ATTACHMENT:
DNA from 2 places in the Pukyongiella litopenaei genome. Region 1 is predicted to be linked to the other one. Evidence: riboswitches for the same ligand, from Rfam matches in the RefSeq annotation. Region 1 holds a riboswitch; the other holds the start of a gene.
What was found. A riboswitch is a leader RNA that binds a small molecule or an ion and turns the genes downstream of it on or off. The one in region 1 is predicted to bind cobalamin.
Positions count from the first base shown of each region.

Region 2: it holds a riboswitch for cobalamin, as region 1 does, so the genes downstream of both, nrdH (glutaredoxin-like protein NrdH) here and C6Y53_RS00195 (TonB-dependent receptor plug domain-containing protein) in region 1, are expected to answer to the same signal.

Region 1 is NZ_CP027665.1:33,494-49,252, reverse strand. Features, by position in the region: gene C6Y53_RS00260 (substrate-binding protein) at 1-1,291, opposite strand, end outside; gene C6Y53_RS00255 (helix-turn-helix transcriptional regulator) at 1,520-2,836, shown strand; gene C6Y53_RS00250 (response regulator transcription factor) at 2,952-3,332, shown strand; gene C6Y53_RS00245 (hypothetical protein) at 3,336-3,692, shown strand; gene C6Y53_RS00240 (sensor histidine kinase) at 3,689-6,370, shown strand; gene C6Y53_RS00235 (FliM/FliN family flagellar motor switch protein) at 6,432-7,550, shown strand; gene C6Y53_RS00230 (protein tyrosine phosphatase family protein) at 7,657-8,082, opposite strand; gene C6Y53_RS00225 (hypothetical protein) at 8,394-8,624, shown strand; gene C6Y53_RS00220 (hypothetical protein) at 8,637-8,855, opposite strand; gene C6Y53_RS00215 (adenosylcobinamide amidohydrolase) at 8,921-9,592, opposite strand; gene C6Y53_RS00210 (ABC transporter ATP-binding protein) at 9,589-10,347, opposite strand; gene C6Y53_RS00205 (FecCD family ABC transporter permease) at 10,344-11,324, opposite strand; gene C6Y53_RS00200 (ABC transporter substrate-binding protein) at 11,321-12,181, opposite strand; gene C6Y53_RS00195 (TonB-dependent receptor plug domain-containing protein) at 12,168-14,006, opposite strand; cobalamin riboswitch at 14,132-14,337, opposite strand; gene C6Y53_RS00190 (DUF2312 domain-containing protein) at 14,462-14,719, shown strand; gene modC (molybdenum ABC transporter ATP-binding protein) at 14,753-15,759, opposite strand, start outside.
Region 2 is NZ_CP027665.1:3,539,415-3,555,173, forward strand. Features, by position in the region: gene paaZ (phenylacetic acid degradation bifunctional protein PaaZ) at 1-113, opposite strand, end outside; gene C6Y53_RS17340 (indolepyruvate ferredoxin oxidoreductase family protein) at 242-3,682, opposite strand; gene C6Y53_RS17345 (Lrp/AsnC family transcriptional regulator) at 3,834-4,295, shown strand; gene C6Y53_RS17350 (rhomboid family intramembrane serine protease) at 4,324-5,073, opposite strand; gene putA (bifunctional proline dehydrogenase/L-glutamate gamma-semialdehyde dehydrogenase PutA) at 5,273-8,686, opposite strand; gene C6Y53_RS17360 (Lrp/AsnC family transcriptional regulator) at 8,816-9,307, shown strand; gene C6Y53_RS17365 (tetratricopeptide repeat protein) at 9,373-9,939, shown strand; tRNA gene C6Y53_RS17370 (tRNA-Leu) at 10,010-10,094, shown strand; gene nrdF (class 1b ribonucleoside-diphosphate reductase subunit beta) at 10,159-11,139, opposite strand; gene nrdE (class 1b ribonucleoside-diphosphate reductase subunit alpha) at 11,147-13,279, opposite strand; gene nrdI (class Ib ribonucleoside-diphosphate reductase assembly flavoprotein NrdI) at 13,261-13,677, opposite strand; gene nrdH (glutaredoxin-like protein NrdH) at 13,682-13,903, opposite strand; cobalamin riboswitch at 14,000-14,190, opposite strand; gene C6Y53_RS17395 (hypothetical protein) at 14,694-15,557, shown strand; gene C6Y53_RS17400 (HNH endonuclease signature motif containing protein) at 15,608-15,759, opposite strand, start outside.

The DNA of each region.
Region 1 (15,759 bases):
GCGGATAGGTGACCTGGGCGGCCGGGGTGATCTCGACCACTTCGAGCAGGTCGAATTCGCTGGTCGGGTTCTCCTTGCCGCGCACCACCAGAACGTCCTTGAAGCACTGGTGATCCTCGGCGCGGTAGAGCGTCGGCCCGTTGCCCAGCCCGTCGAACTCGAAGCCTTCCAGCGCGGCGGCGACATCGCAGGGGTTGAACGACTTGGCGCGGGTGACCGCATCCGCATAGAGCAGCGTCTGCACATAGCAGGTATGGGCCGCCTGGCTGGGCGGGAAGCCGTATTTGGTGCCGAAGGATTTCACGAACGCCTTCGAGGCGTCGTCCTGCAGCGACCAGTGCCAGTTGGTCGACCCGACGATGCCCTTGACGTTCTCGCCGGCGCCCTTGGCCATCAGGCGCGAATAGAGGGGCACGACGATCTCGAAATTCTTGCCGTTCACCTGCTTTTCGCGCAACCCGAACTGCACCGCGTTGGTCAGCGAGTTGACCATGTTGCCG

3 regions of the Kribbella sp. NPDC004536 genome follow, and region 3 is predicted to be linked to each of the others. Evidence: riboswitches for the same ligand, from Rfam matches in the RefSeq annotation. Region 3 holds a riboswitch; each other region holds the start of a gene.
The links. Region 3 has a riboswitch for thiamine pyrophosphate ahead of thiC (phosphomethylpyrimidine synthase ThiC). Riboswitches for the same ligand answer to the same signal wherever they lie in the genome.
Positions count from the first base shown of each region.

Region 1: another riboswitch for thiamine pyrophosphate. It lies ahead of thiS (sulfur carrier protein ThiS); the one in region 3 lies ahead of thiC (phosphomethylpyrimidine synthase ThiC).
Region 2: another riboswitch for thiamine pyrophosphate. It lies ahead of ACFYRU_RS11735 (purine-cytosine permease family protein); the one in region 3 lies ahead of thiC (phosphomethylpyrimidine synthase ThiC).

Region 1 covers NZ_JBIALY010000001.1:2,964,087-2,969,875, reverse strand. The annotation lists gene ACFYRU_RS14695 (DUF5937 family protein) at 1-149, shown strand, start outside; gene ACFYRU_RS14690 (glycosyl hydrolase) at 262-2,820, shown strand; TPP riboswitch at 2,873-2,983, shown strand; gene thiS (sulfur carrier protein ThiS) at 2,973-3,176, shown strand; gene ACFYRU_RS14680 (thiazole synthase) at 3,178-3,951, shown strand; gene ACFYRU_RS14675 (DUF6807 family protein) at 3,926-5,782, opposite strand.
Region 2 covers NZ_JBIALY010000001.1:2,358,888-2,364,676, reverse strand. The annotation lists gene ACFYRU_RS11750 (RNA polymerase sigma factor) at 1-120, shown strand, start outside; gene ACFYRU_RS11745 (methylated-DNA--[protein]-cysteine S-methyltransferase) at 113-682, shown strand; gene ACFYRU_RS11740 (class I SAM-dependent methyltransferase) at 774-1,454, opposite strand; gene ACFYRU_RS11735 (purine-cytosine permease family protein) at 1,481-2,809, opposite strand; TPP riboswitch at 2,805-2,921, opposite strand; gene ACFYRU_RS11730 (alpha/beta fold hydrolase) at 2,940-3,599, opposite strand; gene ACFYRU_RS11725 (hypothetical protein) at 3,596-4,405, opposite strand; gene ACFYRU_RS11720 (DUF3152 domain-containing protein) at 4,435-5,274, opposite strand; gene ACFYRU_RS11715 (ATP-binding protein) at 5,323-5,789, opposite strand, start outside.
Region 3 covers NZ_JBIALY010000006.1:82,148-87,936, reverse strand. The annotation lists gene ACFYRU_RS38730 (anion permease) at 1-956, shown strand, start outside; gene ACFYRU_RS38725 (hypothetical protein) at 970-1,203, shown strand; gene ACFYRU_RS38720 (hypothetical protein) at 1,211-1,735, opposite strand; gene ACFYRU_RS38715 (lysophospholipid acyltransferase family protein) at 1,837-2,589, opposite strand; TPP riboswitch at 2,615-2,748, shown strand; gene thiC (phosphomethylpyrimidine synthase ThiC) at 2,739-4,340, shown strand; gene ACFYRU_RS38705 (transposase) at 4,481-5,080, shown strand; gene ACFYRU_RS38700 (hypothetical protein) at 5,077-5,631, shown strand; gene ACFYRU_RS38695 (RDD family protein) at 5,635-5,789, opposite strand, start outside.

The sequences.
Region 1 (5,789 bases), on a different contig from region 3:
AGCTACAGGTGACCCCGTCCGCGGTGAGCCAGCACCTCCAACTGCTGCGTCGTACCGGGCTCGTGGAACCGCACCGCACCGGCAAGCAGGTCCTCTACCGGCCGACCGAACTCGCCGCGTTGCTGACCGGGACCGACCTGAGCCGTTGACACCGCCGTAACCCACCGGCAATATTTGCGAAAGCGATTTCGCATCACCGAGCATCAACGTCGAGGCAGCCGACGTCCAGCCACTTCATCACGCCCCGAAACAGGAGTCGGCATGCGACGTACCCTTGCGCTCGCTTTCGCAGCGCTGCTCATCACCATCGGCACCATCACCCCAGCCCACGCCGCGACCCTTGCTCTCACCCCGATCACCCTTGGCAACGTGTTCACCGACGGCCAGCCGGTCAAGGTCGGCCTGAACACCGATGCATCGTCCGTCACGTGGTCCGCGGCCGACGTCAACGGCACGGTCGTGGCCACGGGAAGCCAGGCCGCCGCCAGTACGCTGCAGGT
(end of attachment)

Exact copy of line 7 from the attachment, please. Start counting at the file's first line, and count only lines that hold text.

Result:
The DNA of each region.